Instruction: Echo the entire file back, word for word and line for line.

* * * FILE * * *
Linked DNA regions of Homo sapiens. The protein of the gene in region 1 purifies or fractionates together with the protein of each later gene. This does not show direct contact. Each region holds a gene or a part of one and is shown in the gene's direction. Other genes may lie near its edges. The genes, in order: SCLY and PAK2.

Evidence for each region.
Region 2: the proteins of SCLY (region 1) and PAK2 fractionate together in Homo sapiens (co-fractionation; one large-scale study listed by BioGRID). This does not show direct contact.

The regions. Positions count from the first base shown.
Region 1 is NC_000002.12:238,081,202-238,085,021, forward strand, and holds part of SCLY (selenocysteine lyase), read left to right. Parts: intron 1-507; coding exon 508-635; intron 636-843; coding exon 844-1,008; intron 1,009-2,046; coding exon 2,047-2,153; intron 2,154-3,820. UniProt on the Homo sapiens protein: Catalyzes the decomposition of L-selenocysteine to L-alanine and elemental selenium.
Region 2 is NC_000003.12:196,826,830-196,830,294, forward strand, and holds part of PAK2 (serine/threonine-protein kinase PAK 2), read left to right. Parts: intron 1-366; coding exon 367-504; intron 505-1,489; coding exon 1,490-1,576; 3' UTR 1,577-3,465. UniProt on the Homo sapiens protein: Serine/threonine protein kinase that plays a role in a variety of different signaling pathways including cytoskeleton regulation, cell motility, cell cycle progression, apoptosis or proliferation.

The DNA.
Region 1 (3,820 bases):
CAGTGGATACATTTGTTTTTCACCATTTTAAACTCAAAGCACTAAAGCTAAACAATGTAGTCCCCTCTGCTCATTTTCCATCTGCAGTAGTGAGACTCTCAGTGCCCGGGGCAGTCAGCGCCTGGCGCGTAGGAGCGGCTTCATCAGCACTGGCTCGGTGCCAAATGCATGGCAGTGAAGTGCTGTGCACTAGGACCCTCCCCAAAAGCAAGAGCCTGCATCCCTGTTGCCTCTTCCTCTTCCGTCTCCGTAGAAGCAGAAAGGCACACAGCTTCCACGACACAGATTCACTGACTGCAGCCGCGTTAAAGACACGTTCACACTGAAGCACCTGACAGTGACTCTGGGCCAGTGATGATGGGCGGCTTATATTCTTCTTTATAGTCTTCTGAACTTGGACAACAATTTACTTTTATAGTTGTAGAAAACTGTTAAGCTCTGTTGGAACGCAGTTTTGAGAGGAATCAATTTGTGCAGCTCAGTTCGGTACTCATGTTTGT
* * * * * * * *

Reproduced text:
Linked DNA regions of Homo sapiens. The protein of the gene in region 1 purifies or fractionates together with the protein of each later gene. This does not show direct contact. Each region holds a gene or a part of one and is shown in the gene's direction. Other genes may lie near its edges. The genes, in order: SCLY and PAK2.

Evidence for each region.
Region 2: the proteins of SCLY (region 1) and PAK2 fractionate together in Homo sapiens (co-fractionation; one large-scale study listed by BioGRID). This does not show direct contact.

The regions. Positions count from the first base shown.
Region 1 is NC_000002.12:238,081,202-238,085,021, forward strand, and holds part of SCLY (selenocysteine lyase), read left to right. Parts: intron 1-507; coding exon 508-635; intron 636-843; coding exon 844-1,008; intron 1,009-2,046; coding exon 2,047-2,153; intron 2,154-3,820. UniProt on the Homo sapiens protein: Catalyzes the decomposition of L-selenocysteine to L-alanine and elemental selenium.
Region 2 is NC_000003.12:196,826,830-196,830,294, forward strand, and holds part of PAK2 (serine/threonine-protein kinase PAK 2), read left to right. Parts: intron 1-366; coding exon 367-504; intron 505-1,489; coding exon 1,490-1,576; 3' UTR 1,577-3,465. UniProt on the Homo sapiens protein: Serine/threonine protein kinase that plays a role in a variety of different signaling pathways including cytoskeleton regulation, cell motility, cell cycle progression, apoptosis or proliferation.

The DNA.
Region 1 (3,820 bases):
CAGTGGATACATTTGTTTTTCACCATTTTAAACTCAAAGCACTAAAGCTAAACAATGTAGTCCCCTCTGCTCATTTTCCATCTGCAGTAGTGAGACTCTCAGTGCCCGGGGCAGTCAGCGCCTGGCGCGTAGGAGCGGCTTCATCAGCACTGGCTCGGTGCCAAATGCATGGCAGTGAAGTGCTGTGCACTAGGACCCTCCCCAAAAGCAAGAGCCTGCATCCCTGTTGCCTCTTCCTCTTCCGTCTCCGTAGAAGCAGAAAGGCACACAGCTTCCACGACACAGATTCACTGACTGCAGCCGCGTTAAAGACACGTTCACACTGAAGCACCTGACAGTGACTCTGGGCCAGTGATGATGGGCGGCTTATATTCTTCTTTATAGTCTTCTGAACTTGGACAACAATTTACTTTTATAGTTGTAGAAAACTGTTAAGCTCTGTTGGAACGCAGTTTTGAGAGGAATCAATTTGTGCAGCTCAGTTCGGTACTCATGTTTGT